Adilson Da Silva's caddie says the right things to calm him down; Lee Westwood admits he is struggling; Tom Watson turns back the clock against Martin Kaymer and Ryo Ishikawa.
British Open: Caddie lifts up Brazilian's game; Lee Westwood struggles
LYTHAM ST ANNES, ENGLAND // The little-known Brazilian Adilson Da Silva benefited from some tough love from his caddie to grab a share the clubhouse lead - for a short time at least - in the British Open first round yesterday.
The 40-year-old Da Silva, who has lived in Zimbabwe and South Africa for the past 20 years, was down in the dumps after suffering a double-bogey six at the third hole on a benign day at the Lytham links.
"I was just like, 'Oh, no, it feels like the whole thing is just falling apart', the world No 502 told reporters after rallying to finish on one-under 69, the same mark as his playing partner Matthew Baldwin of Britain and Thailand's Thongchai Jaidee.
"I lost my confidence pretty hard there but my caddie said, 'Come on, let's hit another good shot, come on, let's start again', and that helped a lot."
The promptings from his bagman had the desired affect as Da Silva recovered from another bogey at the fourth to notch six successive pars before bagging a hat-trick of birdies from the 11th and another at the 17th.
"I just managed to keep it together and we've been so lucky today to have good weather," he said.
The South African resident has won nine times on the Sunshine Tour and holds the record for most consecutive cuts made on that circuit (43).
"I moved to Africa years ago," Da Silva said. "First I went to Zimbabwe. Andy Edmundson, who used to buy tobacco in my hometown of Santa Cruz do Sul, invited me over to play because there wasn't really a lot of golf in Brazil in those days.
"There was a lot of tobacco in Santa Cruz. I used to caddie for Andy and we became good friends. Andy gave me the chance to go and try it out in Zimbabwe so I got a really good opportunity."
Da Silva has not been back to Brazil for four years but would love to play for his native country at the 2016 Olympics in Rio de Janeiro.
"I would, I would," he said.
"Golf in Brazil is getting there and we still have a lot of work to do. There are some players coming through but there is still a long road ahead."
No 'feel' for Westwood
Lee Westwood conceded he was struggling to hit the ball straight after carding a disappointing three-over 73 in the British Open first round.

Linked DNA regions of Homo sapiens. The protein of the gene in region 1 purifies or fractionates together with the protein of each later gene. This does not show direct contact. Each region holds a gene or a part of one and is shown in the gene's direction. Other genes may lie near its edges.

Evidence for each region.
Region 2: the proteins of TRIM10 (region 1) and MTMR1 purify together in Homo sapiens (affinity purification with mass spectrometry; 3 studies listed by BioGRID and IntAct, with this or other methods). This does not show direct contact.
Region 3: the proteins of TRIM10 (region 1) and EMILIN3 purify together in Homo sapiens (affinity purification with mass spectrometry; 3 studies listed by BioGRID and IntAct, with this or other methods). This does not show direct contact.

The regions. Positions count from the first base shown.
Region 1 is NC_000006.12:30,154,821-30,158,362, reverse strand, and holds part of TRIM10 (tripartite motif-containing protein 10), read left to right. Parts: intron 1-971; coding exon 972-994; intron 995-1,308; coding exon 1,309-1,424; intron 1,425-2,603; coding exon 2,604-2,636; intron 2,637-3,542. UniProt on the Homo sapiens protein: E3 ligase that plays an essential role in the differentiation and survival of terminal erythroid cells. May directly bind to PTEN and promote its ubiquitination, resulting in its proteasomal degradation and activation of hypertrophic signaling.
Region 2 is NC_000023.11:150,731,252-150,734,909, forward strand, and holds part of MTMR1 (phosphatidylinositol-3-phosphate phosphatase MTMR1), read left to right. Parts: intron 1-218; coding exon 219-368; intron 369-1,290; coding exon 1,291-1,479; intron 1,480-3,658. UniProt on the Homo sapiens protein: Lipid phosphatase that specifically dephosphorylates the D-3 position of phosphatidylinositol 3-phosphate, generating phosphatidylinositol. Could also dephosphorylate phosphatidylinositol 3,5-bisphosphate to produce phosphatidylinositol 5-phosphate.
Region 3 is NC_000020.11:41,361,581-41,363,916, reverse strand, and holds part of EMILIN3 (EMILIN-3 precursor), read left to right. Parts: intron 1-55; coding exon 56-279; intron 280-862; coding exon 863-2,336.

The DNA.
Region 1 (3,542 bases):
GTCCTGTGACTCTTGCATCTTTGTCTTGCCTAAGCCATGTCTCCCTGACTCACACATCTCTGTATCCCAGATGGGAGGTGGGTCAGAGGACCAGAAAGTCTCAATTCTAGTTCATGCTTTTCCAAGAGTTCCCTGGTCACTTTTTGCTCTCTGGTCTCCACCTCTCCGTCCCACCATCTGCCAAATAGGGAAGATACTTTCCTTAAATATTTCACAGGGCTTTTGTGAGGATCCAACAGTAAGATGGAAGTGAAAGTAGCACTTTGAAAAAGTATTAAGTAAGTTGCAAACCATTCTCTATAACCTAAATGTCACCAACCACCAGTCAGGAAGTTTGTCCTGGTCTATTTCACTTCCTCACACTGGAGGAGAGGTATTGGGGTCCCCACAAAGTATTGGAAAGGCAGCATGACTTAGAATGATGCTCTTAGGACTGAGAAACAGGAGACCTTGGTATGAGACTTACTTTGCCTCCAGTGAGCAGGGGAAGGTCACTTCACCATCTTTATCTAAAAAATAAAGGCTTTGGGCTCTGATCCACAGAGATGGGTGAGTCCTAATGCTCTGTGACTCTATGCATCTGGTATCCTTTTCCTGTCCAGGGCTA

The world No 3, normally one of the most accurate ball strikers in the game, failed to take advantage of birdies at the first two holes and calm conditions to leave himself in danger of missing the cut.
"I am struggling in this thing a little bit at the moment and the start sort of was a bit of a lie really," the Englishman said.
"I don't feel in control of the ball at the moment ... Just one of those things. You can't have great form all the time."
Lawrie's strange start
Since his remarkable win at the 1999 British Open, Paul Lawrie's record at his home major can best be described as lacklustre - seven missed cuts and no finish higher than 42nd.
Thanks to an unusual opening round at Royal Lytham & St Annes, that record should get a whole lot better this year. Lawrie matched his best score at the British Open with a five-under 65 to be one stroke off the lead and revive memories of his infamous triumph at Carnoustie.
"Probably the strangest start of my career," said the Scot. "I didn't hit many good shots and I was three under."
Watson turns back years
Watson, 62, carded a one-over-par 71 to comfortably outscore 20-year-old Japanese Ishikawa (74) and 2010 US PGA Champion Kaymer, 27, who made no birdies in his 77.
"I know what they're feeling," the five-time British Open champion told reporters.
"Go to the practice range, work it out, try to figure out what happened on your bad swings and don't let it happen again tomorrow," was his advice for the world No 15 Kaymer and No 62 Ishikawa.
India's Jeev Milkha Singh was kicking himself after allowing a flying start to end in a level par 70.
Jeev, who won the Scottish Open in a play-off on Sunday, was on top of the leader board at three-under par through 11 holes but dropped three shots over the next two holes.
"I played really well the first 11 holes. I think the 13th hole was the hole that got me," he said.
Zach Johnson and Bubba Watson maintained the United States's fine recent form in major championships with excellent opening rounds, with Johnson's 65 leaving him a shot of the leader, Adam Scott, and Watson's 67 allowing him to finish level with compatriot Tiger Woods.
Still, not all was pleasing to Johnson, who was extremely annoyed", he said, at bogeying the 17th.
For his part, Watson is enjoying using his imagination at shot-making. "I'm like a kid," Watson said. "I like to be creative."
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